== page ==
Porter’s generic strategies

 Porter’s generic strategies

Source: Porter (1980)

Cost leadership: This is being the lowest-cost producer in the industry. This does not necessarily mean having the lowest price. The price can be the same as competitors’, but by earning higher profits these can be plowed back into the business.

Differentiation: This market position is where customers are willing to pay a premium price for goods or services offering added value from design, quality and service. This is often a strategy adopted by organisations that recognise they are unable to compete on price.

Focus: This refers to the market focus, either directed at a niche market or aimed at a wider audience in a range of market segments.

While these generic strategies relate to competitive positioning externally, Porter suggests the advantage stems from the distinct activities a firm performs. To understand a firm’s internal resources and capabilities for leveraging competitive advantage, Porter developed the value chain analysis.

Value chain

Porter’s value chain identifies sources of competitive advantage from within the organisation itself. He sees this chain as a collection of processes which create value. Examining firms’ activities and how they interact helps to identify where differences lie. Quite simply, an organisation creates value by performing its activities more cheaply or better than its competition. His value chain, including examples of value creating activities, comprises the following.

Five primary activities

  1. Inbound logistics: quality of components and materials.
  2. Operations: defect-free products or operational excellence.
  3. Outbound logistics: fast delivery or efficient order processes.
  4. Marketing: building brand reputation.
  5. Sales services: building brand reputation.

Four support activities

  1. Procurement: purchasing efficiently.
  2. Technology development: rapid, innovative new product development.
  3. Human resource management: training to support customer service experience.
  4. Firm infrastructure: management information system that supports fast response capabilities.

This approach can provide a greater awareness of where costs are incurred, where differences are created and how a business can make them work together. Using this analytical tool to formulate a strategy offers insight into a firm’s strengths and where opportunities may be exploited (from Porter’s five forces analysis) as a basis for competitive advantage.

In summary, it is clear that Porter’s frameworks enable organisations to formulate and develop the most appropriate strategy to achieve competitive advantage. These analytical tools provide insight from both external (five forces) and internal (value chain) perspectives. When embarking on this process these insights are invaluable. If an organisation’s business strategy is to achieve a competitive advantage it must possess a clear strategic direction (generic strategies), as in today’s dynamic marketplace being ‘all things to all people’ is not sustainable in the long run.

How real companies use Porter’s concepts

Dyson Ltd is an excellent illustration of the practicalities of Porter’s concepts in the business world. With an ethos that promotes ‘thinking outside of the box’, its focus on innovation has resulted in the creation of many products which improve on the status quo.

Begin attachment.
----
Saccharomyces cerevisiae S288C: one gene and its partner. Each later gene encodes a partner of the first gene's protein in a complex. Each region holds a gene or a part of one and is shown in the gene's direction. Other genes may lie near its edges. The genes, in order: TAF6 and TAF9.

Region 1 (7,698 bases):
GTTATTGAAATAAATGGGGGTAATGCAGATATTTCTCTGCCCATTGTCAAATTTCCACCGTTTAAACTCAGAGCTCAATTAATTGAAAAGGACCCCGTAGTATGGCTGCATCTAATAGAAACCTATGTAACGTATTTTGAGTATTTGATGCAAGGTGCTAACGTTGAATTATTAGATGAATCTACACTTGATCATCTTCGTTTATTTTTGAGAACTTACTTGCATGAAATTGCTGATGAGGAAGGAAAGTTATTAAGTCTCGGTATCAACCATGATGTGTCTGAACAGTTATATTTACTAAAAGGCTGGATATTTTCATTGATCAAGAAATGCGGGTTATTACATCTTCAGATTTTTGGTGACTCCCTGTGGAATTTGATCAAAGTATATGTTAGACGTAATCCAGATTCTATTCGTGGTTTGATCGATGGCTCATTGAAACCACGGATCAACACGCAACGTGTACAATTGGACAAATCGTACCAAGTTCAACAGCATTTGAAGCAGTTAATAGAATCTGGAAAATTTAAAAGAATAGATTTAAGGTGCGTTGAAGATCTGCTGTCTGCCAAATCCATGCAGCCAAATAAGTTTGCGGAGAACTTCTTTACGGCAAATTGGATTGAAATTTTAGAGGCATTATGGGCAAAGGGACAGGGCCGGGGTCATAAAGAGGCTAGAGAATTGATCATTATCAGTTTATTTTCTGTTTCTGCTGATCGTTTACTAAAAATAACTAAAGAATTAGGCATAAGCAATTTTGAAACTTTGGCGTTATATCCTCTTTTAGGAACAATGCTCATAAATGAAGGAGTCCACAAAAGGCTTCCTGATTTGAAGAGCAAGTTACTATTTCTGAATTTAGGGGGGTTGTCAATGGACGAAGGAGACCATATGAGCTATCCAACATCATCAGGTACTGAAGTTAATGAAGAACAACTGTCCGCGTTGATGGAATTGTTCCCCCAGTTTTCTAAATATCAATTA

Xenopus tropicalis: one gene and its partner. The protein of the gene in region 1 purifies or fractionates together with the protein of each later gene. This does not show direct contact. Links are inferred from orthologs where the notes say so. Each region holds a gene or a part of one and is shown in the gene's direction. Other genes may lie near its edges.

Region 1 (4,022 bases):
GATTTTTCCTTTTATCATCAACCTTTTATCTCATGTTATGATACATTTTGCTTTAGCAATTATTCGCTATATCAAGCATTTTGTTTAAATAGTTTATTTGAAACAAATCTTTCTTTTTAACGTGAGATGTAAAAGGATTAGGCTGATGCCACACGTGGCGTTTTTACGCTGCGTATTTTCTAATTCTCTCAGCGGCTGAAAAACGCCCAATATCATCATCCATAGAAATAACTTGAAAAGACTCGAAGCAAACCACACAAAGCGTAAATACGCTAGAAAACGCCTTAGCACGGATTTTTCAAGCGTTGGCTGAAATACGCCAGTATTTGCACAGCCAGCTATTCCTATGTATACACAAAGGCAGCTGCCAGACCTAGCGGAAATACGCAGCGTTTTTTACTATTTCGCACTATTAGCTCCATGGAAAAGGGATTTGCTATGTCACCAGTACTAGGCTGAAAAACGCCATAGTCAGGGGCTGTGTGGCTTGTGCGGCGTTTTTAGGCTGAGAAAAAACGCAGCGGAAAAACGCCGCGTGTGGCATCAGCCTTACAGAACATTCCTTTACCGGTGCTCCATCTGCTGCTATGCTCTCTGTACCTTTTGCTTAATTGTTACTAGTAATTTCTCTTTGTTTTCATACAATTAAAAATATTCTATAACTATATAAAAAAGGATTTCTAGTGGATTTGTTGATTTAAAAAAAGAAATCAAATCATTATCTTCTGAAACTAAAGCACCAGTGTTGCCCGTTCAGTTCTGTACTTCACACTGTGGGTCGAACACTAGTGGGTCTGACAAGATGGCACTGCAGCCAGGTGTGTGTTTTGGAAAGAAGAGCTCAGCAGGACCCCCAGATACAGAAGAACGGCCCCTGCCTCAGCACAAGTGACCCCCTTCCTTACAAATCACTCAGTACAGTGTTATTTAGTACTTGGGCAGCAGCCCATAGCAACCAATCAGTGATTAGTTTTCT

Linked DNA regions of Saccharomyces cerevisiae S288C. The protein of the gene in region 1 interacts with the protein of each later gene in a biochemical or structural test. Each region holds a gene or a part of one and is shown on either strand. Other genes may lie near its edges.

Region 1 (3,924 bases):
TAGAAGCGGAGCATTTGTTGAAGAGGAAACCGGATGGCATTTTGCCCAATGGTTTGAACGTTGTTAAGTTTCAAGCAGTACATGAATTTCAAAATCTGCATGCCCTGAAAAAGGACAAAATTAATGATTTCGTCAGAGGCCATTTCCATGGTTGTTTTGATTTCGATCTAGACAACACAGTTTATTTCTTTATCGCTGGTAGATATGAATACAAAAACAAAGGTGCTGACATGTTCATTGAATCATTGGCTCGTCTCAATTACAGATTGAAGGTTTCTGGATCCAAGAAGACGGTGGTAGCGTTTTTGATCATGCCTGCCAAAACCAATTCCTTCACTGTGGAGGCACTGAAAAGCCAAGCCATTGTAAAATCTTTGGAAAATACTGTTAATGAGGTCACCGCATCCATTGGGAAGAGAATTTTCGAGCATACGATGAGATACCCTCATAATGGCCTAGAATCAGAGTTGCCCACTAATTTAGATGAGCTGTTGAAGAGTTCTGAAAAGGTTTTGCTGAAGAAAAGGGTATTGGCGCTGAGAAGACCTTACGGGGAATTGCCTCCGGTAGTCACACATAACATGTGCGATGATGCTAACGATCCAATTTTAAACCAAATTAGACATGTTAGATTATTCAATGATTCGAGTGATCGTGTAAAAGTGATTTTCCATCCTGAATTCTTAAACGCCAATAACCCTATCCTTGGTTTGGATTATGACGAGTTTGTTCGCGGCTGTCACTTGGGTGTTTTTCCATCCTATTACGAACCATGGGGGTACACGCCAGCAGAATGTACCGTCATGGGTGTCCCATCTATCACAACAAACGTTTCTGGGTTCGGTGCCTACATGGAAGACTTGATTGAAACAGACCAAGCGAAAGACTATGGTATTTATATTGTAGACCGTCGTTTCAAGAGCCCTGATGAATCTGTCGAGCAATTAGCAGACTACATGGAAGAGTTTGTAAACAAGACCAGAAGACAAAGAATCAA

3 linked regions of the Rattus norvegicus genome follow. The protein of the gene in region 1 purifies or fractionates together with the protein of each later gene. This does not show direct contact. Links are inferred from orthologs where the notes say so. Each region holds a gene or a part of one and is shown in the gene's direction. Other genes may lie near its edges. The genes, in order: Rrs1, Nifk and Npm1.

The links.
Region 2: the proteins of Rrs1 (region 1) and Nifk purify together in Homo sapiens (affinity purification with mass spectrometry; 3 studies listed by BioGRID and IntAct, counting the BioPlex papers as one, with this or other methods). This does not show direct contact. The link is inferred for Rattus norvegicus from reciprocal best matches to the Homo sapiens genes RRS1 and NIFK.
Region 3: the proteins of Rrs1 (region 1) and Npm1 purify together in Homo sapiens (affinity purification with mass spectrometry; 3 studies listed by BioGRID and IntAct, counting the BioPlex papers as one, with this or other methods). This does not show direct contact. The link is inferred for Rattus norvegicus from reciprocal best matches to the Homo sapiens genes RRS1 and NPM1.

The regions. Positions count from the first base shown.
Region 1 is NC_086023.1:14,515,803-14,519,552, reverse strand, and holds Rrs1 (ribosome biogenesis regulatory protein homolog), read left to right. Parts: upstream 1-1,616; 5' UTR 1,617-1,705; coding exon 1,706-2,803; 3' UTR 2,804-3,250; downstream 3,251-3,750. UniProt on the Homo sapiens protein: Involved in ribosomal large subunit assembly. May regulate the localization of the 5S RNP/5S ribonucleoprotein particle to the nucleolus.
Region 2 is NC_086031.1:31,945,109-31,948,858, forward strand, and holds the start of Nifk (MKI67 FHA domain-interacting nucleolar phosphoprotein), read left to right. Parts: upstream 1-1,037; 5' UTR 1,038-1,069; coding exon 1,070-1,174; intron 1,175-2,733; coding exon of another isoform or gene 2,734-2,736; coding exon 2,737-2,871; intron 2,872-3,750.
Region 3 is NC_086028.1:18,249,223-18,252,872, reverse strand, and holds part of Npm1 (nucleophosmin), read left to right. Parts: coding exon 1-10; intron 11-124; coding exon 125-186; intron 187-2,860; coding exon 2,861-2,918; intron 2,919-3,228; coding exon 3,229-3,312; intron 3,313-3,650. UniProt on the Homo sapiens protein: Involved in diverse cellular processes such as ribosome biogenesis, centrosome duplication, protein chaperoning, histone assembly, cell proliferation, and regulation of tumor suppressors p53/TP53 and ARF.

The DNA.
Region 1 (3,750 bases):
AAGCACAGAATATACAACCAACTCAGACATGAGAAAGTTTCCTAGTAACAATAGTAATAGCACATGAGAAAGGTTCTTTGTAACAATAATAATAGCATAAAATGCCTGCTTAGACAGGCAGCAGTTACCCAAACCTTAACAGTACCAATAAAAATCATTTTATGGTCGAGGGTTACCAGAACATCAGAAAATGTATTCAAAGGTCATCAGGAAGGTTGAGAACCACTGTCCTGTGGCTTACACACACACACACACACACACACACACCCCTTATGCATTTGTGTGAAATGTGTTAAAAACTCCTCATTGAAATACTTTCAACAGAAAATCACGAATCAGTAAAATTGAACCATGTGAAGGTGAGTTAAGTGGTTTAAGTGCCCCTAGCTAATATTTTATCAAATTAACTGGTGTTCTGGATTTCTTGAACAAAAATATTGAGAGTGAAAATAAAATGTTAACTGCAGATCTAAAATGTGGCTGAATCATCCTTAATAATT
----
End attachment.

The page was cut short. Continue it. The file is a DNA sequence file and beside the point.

First came the dual cyclone bagless vacuum cleaner. Then the Air Blade hand dryer introduced the first significant improvements in both drying time and hygiene for decades. This product alone meant Dyson broke into the commercial market with large orders from institutions such as hospitals and service stations. To this day innovation continues to build competitive advantage for Dyson.

This success story rings true with Porter’s theory of ‘sticking to’ one generic strategy for creating advantage. In this case, being different by offering unique quality products consistently has enabled Dyson to gain an edge in its marketplace. As Porter suggests in the five forces, by effectively reducing customers’ buyer power as Dyson has done by being the only company offering its products has created advantage.

Validity today

Not surprisingly, Porter’s (1980) five forces model has some major limitations in today’s business world. It is not easily able to take into account some new business models and the very rapid pace of change in certain markets such as digital technology. The value of Porter’s model is more that it enables managers to think about the current situation of their industry in a structured, easy-to understand way – and remains a very useful starting point for further analysis.

With Porter’s (1980) generic strategies he states that successful organisations will select and concentrate their efforts on implementing just one of the strategies. However, it does appear that while cost leadership and differentiation may be seen as mutually exclusive, successful strategies can be based on a mix of the two. Although Porter’s ideas have been questioned and debated, they nevertheless provide an extremely useful structure for analysing industries and competitive strategy.

The concept of competitive advantage was an attempt by Porter to identify and define the strategic goals of an organisation. To achieve competitive advantage Porter (in 1985) suggests analysing the activities within the organisation through the value chain. However, to succeed in today’s extraordinarily fast-moving business environment it is important not to take too static or unified a view of either the environment or an organisation’s capabilities.

To this day, Porter’s concepts are used in academic and business communities alike. His tools ensure consistency and an appropriate level of rigor and, when applied, the concepts sharpen the focus and ensure a methodical, balanced approach for making sense of this changing marketplace.

Business Gurus, edited by Ian Wallis and published by Crimson Publishing, is available to order now.